Dimer (chemistry)

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Dimers of carboxylic acids are often found in vapour phase.

A dimer (/ˈdmər/) (di-, "two" + -mer, "parts") is an oligomer consisting of two monomers joined by bonds that can be either strong or weak, covalent or intermolecular. The term homodimer is used when the two molecules are identical (e.g. A-A) and heterodimer when they are not (e.g. A-B). The reverse of dimerisation is often called dissociation. When two oppositely charged ions associate into dimers, they are referred to as Bjerrum pairs.[1]

Noncovalent dimers[edit]

Carboxylic acids form dimers by hydrogen bonding of the acidic hydrogen and the carbonyl oxygen when anhydrous. For example, acetic acid forms a dimer in the gas phase, where the monomer units are held together by hydrogen bonds. Under special conditions, most OH-containing molecules form dimers, e.g. the water dimer.

Borane ("BH3") occurs as the dimer [diborane] (B2H6), due to the high [Lewis acid]ity of the boron center.

[Excimer]s and exciplexes are excited structures with a short lifetime. For example, noble gases do not form stable dimers, but do form the excimers Ar2*, Kr2* and Xe2* under high pressure and electrical stimulation.

Covalent dimers[edit]

The dimer of cyclopentadiene although this might not be readily apparent on initial inspection
1,2-dioxetane, one of two formaldehyde dimers. As evidenced by this molecule's bonds, covalent dimers are usually not structurally similar to their monomers.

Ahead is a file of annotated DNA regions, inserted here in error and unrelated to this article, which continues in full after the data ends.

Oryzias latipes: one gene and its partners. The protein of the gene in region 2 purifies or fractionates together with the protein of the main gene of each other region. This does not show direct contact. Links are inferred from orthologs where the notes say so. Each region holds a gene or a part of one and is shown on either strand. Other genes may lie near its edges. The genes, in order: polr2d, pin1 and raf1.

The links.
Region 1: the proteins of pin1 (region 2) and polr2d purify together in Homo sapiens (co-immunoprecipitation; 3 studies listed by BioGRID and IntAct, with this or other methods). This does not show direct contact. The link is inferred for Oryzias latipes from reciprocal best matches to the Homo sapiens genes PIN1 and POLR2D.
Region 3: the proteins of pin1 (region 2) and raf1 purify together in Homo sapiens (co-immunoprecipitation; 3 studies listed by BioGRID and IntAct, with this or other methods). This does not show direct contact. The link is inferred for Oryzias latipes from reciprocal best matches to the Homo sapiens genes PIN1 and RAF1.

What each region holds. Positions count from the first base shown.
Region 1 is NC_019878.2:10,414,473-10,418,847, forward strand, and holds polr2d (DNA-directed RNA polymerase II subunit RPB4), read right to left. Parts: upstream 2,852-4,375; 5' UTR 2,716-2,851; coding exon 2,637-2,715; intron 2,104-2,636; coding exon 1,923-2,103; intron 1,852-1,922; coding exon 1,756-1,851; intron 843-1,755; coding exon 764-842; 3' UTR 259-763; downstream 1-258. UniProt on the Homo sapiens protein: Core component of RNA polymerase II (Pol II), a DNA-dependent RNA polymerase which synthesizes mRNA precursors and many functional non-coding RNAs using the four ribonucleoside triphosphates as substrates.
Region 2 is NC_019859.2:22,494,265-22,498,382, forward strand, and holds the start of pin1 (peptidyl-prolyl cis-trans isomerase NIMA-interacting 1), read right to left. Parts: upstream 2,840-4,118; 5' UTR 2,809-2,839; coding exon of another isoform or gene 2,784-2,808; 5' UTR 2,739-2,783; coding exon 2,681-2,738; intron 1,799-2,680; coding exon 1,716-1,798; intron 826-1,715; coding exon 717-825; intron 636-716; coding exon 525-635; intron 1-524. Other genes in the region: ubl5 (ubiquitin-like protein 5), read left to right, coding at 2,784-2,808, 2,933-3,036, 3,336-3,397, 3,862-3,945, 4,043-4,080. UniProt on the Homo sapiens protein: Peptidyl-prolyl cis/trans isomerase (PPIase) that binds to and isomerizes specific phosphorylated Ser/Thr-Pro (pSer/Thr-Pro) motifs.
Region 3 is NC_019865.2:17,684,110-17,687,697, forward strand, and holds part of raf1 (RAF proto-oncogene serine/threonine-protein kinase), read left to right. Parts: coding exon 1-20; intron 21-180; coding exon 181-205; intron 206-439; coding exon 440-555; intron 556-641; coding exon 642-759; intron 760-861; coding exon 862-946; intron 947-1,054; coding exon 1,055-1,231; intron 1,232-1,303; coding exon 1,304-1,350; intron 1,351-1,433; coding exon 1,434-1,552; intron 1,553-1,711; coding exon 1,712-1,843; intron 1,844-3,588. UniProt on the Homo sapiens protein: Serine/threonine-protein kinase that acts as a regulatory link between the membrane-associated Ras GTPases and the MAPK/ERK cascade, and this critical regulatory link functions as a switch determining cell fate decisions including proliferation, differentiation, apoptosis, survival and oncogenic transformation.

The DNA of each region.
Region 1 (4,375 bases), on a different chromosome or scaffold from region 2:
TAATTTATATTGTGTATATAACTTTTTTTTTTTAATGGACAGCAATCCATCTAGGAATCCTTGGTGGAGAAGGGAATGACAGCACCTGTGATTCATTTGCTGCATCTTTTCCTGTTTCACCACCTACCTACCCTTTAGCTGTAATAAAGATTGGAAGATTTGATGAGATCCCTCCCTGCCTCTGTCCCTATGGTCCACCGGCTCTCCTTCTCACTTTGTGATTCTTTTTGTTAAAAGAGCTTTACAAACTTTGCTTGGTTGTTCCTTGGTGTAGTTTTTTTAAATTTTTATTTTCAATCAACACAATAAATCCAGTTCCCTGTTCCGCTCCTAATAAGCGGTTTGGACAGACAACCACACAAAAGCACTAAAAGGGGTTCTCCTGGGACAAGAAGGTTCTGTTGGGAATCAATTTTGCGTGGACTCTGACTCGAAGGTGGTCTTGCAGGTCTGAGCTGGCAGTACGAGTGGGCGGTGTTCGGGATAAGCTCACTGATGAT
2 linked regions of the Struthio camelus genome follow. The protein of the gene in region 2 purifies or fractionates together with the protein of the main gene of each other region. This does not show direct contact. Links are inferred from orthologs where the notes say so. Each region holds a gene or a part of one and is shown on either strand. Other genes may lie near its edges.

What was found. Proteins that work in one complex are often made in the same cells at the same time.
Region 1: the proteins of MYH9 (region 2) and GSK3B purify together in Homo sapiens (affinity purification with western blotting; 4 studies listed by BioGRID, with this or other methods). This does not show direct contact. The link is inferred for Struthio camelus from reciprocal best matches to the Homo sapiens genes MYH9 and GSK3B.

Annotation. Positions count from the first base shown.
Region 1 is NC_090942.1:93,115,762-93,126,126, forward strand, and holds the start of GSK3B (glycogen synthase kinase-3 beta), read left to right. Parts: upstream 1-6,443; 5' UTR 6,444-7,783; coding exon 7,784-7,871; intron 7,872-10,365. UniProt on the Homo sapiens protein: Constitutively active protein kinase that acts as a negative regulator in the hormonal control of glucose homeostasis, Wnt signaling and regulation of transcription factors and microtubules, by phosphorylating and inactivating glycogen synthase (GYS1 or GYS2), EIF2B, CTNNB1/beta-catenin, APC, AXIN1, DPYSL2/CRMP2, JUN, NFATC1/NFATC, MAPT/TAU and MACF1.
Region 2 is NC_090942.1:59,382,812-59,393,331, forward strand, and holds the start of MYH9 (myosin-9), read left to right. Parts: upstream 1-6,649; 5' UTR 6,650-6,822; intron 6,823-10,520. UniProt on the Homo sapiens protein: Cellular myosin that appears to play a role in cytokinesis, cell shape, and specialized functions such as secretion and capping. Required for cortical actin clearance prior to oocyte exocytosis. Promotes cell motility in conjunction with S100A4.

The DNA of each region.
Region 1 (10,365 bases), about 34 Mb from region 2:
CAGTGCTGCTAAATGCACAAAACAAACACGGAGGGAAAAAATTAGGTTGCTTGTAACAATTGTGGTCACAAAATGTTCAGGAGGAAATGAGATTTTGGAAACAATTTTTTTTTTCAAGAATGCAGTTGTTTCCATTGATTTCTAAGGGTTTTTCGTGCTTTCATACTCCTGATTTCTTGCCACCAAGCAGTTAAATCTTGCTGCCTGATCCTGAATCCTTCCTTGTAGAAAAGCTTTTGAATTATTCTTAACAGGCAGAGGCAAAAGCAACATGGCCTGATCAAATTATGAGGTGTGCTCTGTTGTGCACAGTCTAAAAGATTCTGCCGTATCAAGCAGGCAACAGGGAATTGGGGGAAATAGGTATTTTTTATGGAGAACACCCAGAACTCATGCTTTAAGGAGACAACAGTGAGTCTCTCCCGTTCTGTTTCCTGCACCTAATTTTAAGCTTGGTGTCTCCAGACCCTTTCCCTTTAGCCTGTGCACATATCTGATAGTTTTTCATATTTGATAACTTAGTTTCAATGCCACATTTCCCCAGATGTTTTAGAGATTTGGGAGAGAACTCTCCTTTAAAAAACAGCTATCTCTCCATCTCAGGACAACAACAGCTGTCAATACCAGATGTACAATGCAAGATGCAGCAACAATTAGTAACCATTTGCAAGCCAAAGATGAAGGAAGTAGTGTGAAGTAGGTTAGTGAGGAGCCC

Molecular dimers are often formed by the reaction of two identical compounds e.g.: 2A → A-A. In this example, monomer "A" is said to dimerise to give the dimer "A-A". An example is a diaminocarbene, which dimerise to give a tetraaminoethylene:

2 C(NR2)2 → (R2N)2C=C(NR2)2

Carbenes are highly reactive and readily form bonds.

Dicyclopentadiene is an asymmetrical dimer of two cyclopentadiene molecules that have reacted in a Diels-Alder reaction to give the product. Upon heating, it "cracks" (undergoes a retro-Diels-Alder reaction) to give identical monomers:

C10H12 → 2 C5H6

Many nonmetallic elements occur as dimers: hydrogen, nitrogen, oxygen, the halogens, i.e. fluorine, chlorine, bromine and iodine. Noble gases can form dimers linked by van der Waals bonds, for example dihelium or diargon. Mercury occurs as a mercury(I) cation (Hg22+), formally a dimeric ion. Other metals may form a proportion of dimers in their vapour. Known metallic dimers include Li2, Na2, K2, Rb2 and Cs2.

Many small organic molecules, most notably formaldehyde, easily form dimers. The dimer of formaldehyde (CH2O) is dioxetane (C2H4O2).

Polymer chemistry[edit]

In the context of polymers, "dimer" also refers to the degree of polymerization 2, regardless of the stoichiometry or condensation reactions.

This is applicable to disaccharides. For example, cellobiose is a dimer of glucose, even though the formation reaction produces water:

2C6H12O6 → C12H22O11 + H2O

Here, the dimer has a stoichiometry different from the pair of monomers.

Amino acids can also form dimers, which are called dipeptides. An example is glycylglycine, consisting of two glycine molecules joined by a peptide bond. Other examples are aspartame and carnosine.

Biochemical dimers[edit]

Pyrimidine dimers are formed by a photochemical reaction from pyrimidine DNA bases. This cross-linking causes DNA mutations, which can be carcinogenic, causing skin cancers.

See also[edit]


  • "IUPAC "Gold Book" definition". Retrieved 2009-04-30.
  1. ^ Adar, Ram M.; Markovich, Tomer; Andelman, David (2017-05-17). "Bjerrum pairs in ionic solutions: A Poisson-Boltzmann approach". The Journal of Chemical Physics. 146 (19): 194904. arXiv:1702.04853. Bibcode:2017JChPh.146s4904A. doi:10.1063/1.4982885. ISSN 0021-9606.